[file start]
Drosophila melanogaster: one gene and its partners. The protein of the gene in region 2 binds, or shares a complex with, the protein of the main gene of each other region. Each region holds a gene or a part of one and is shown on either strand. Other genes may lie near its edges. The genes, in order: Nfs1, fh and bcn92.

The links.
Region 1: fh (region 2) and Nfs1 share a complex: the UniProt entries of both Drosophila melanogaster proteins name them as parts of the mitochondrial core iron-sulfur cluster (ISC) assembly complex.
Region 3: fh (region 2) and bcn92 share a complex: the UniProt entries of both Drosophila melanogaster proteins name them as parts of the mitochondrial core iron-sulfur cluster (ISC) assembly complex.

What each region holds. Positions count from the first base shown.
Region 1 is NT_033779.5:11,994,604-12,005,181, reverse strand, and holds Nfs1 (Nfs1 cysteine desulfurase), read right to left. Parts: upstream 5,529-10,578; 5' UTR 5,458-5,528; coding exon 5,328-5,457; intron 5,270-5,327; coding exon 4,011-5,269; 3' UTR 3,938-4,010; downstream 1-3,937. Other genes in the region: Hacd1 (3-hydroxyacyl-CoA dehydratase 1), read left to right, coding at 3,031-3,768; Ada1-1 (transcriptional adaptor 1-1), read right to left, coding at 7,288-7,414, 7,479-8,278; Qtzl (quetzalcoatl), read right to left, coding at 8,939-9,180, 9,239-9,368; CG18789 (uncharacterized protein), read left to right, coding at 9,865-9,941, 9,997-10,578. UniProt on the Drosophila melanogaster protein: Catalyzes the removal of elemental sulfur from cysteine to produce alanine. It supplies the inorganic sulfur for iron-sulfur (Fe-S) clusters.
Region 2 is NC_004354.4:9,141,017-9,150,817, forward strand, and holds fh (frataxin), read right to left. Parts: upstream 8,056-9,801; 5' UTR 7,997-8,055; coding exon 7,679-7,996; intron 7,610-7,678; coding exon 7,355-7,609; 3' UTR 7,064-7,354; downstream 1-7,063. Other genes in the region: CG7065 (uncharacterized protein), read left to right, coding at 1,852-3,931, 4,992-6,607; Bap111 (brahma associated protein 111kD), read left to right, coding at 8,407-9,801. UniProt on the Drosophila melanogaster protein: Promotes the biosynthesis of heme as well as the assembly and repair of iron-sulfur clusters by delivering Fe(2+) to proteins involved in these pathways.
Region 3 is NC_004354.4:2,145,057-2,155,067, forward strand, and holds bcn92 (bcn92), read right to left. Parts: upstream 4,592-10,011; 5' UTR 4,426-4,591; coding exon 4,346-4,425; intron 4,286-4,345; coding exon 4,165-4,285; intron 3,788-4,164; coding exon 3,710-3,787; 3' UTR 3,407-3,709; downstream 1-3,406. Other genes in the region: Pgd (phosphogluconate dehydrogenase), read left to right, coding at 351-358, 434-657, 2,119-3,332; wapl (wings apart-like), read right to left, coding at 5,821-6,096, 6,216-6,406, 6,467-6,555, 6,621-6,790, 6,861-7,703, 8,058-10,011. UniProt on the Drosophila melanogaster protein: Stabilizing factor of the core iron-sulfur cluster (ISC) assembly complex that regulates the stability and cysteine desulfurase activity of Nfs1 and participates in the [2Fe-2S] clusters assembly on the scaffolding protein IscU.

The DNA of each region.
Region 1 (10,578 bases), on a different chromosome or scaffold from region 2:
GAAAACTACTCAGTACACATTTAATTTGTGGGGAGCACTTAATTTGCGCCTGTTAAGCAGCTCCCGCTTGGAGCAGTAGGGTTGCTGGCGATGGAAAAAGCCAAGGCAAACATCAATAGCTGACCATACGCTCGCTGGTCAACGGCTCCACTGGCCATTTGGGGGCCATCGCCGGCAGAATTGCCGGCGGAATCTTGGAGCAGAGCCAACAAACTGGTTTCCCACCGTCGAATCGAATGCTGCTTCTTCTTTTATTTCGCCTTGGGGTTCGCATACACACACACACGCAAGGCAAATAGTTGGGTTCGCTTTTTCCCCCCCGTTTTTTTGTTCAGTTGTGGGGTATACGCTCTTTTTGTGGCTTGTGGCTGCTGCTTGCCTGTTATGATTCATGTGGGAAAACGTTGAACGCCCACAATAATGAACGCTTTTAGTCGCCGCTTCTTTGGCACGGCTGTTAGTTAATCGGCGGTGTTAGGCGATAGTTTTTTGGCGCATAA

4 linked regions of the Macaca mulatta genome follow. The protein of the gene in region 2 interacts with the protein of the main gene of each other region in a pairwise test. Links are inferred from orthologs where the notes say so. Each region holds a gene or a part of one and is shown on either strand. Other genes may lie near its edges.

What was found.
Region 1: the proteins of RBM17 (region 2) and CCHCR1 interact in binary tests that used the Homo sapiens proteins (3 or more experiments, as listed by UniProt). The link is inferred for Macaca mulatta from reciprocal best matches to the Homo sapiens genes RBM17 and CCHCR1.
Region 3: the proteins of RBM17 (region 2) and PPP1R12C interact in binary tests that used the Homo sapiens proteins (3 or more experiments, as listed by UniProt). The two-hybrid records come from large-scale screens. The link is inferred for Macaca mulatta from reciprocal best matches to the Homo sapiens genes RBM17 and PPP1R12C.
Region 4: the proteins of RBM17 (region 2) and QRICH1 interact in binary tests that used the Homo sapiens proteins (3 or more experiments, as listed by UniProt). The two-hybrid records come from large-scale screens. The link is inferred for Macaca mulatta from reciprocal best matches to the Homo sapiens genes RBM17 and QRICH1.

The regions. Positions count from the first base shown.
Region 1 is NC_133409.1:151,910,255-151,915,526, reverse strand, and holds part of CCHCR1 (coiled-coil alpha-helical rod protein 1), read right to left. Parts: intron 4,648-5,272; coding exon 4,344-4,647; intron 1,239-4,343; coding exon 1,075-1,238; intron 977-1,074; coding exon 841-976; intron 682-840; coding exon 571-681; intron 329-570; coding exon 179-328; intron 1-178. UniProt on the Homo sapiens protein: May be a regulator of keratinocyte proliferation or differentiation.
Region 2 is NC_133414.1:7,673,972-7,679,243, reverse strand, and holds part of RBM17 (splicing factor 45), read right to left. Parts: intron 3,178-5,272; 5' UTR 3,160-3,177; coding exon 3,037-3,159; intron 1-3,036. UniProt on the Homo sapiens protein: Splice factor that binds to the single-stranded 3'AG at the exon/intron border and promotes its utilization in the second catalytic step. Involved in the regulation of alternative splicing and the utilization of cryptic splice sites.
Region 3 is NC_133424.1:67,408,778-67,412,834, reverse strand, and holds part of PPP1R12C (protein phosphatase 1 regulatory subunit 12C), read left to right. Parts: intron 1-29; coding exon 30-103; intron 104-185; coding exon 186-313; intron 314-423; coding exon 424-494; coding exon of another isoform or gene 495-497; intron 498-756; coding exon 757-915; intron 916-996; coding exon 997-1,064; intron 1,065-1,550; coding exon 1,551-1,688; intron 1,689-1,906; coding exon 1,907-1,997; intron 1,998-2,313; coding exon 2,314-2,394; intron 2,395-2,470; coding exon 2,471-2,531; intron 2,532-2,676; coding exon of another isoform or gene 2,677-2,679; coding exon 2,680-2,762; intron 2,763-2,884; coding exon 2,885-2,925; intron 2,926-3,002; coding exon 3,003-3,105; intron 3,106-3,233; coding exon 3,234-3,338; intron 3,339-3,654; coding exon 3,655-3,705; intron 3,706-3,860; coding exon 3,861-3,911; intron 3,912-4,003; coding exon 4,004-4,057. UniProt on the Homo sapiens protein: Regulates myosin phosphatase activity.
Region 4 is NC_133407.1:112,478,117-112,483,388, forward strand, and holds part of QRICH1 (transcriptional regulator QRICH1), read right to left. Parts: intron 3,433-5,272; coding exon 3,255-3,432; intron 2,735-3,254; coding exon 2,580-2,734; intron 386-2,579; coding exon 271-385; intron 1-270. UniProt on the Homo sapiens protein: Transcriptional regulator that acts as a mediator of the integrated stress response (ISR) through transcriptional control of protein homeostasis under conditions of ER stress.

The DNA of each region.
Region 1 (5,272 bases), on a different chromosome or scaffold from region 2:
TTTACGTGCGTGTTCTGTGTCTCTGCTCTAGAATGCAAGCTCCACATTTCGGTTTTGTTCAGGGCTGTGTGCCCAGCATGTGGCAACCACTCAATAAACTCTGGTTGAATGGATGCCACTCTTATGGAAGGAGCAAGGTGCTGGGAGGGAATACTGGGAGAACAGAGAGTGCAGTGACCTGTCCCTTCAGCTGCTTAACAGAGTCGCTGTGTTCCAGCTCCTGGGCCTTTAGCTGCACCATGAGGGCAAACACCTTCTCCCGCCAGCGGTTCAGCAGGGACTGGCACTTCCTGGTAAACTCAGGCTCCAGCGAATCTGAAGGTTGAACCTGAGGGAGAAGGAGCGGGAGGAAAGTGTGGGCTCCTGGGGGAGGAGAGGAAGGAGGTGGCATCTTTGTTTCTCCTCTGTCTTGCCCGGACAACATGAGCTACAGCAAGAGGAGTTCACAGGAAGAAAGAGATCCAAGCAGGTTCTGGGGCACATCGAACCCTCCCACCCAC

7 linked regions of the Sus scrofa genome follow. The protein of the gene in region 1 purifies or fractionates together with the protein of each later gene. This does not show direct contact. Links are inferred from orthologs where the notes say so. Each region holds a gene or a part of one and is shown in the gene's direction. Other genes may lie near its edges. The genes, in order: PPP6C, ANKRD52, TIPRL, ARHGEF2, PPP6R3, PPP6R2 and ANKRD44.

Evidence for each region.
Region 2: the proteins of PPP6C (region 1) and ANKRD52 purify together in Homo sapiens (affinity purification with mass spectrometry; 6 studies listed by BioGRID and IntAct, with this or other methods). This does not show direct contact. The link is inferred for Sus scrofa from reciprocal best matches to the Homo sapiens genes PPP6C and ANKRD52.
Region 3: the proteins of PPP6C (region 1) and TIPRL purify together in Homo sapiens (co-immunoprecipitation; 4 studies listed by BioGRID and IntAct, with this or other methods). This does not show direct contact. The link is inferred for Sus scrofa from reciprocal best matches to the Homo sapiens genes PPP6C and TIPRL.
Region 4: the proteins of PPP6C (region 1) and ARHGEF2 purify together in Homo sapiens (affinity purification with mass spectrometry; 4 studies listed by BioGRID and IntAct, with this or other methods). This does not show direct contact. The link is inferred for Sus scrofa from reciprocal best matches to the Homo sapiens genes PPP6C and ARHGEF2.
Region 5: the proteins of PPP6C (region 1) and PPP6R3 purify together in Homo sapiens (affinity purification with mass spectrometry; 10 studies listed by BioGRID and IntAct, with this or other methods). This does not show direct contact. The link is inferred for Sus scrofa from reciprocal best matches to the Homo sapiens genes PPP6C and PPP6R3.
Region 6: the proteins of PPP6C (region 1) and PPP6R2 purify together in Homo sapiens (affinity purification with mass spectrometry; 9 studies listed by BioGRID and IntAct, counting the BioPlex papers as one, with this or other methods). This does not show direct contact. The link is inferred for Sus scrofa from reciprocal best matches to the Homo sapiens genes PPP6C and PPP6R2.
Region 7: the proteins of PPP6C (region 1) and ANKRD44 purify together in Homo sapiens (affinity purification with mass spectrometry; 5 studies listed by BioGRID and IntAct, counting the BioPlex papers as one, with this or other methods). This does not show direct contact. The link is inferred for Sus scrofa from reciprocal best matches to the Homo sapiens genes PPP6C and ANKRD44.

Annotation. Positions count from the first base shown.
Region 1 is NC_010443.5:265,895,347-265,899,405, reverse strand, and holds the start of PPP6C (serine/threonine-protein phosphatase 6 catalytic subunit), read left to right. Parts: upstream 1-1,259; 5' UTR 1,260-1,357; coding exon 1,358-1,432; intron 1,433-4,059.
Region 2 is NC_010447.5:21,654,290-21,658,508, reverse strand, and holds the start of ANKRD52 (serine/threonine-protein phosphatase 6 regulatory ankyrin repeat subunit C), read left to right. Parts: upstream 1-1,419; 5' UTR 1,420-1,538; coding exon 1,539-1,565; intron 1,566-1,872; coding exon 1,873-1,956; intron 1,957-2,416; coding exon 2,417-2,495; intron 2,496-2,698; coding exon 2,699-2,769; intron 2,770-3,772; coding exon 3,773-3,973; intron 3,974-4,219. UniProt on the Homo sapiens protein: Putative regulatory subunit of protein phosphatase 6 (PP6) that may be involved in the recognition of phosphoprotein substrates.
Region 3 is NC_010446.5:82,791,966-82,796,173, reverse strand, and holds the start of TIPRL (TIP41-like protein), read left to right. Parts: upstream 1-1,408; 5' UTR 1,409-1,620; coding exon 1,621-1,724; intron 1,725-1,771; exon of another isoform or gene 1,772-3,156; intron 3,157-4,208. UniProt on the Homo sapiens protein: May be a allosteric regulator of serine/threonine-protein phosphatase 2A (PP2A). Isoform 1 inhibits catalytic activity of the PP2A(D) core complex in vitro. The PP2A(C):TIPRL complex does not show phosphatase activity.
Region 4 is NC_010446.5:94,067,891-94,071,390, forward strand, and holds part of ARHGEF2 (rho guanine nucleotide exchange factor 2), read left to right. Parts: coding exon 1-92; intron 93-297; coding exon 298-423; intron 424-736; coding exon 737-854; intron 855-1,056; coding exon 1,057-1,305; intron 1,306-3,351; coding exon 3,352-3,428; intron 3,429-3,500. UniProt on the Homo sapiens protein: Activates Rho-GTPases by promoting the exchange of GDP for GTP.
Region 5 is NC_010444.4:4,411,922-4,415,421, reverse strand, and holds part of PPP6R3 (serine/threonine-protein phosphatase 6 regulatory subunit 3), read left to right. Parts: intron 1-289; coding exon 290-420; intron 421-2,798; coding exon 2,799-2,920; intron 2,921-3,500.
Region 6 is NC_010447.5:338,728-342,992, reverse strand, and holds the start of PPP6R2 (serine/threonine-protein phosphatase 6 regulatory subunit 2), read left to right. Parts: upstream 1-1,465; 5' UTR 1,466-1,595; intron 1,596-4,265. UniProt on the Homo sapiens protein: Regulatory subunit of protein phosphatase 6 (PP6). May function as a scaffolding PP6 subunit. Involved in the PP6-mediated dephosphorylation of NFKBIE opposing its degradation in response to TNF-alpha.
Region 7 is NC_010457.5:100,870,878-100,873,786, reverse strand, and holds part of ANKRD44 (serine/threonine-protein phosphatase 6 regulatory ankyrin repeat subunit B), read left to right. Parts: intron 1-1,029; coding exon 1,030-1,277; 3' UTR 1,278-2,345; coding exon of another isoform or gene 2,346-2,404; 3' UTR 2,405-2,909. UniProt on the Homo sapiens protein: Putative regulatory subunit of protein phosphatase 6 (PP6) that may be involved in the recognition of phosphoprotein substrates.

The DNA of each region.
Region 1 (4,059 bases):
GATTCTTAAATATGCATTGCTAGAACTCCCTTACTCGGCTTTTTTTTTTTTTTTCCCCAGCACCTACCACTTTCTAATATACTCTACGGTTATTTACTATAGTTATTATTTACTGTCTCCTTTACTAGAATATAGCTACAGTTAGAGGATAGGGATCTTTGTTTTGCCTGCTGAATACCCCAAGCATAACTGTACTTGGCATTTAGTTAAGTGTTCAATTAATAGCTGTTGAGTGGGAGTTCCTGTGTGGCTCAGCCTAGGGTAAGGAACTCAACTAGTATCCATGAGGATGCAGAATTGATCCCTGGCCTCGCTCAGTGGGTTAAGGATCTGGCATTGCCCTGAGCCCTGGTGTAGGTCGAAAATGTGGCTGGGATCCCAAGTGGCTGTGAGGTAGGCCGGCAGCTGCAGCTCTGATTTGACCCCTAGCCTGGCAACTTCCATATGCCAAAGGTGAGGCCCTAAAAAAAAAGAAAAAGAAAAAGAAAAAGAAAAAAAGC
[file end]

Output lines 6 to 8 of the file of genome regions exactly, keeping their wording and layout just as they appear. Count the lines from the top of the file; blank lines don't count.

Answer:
Region 1 is NT_033779.5:11,994,604-12,005,181, reverse strand, and holds Nfs1 (Nfs1 cysteine desulfurase), read right to left. Parts: upstream 5,529-10,578; 5' UTR 5,458-5,528; coding exon 5,328-5,457; intron 5,270-5,327; coding exon 4,011-5,269; 3' UTR 3,938-4,010; downstream 1-3,937. Other genes in the region: Hacd1 (3-hydroxyacyl-CoA dehydratase 1), read left to right, coding at 3,031-3,768; Ada1-1 (transcriptional adaptor 1-1), read right to left, coding at 7,288-7,414, 7,479-8,278; Qtzl (quetzalcoatl), read right to left, coding at 8,939-9,180, 9,239-9,368; CG18789 (uncharacterized protein), read left to right, coding at 9,865-9,941, 9,997-10,578. UniProt on the Drosophila melanogaster protein: Catalyzes the removal of elemental sulfur from cysteine to produce alanine. It supplies the inorganic sulfur for iron-sulfur (Fe-S) clusters.
Region 2 is NC_004354.4:9,141,017-9,150,817, forward strand, and holds fh (frataxin), read right to left. Parts: upstream 8,056-9,801; 5' UTR 7,997-8,055; coding exon 7,679-7,996; intron 7,610-7,678; coding exon 7,355-7,609; 3' UTR 7,064-7,354; downstream 1-7,063. Other genes in the region: CG7065 (uncharacterized protein), read left to right, coding at 1,852-3,931, 4,992-6,607; Bap111 (brahma associated protein 111kD), read left to right, coding at 8,407-9,801. UniProt on the Drosophila melanogaster protein: Promotes the biosynthesis of heme as well as the assembly and repair of iron-sulfur clusters by delivering Fe(2+) to proteins involved in these pathways.
Region 3 is NC_004354.4:2,145,057-2,155,067, forward strand, and holds bcn92 (bcn92), read right to left. Parts: upstream 4,592-10,011; 5' UTR 4,426-4,591; coding exon 4,346-4,425; intron 4,286-4,345; coding exon 4,165-4,285; intron 3,788-4,164; coding exon 3,710-3,787; 3' UTR 3,407-3,709; downstream 1-3,406. Other genes in the region: Pgd (phosphogluconate dehydrogenase), read left to right, coding at 351-358, 434-657, 2,119-3,332; wapl (wings apart-like), read right to left, coding at 5,821-6,096, 6,216-6,406, 6,467-6,555, 6,621-6,790, 6,861-7,703, 8,058-10,011. UniProt on the Drosophila melanogaster protein: Stabilizing factor of the core iron-sulfur cluster (ISC) assembly complex that regulates the stability and cysteine desulfurase activity of Nfs1 and participates in the [2Fe-2S] clusters assembly on the scaffolding protein IscU.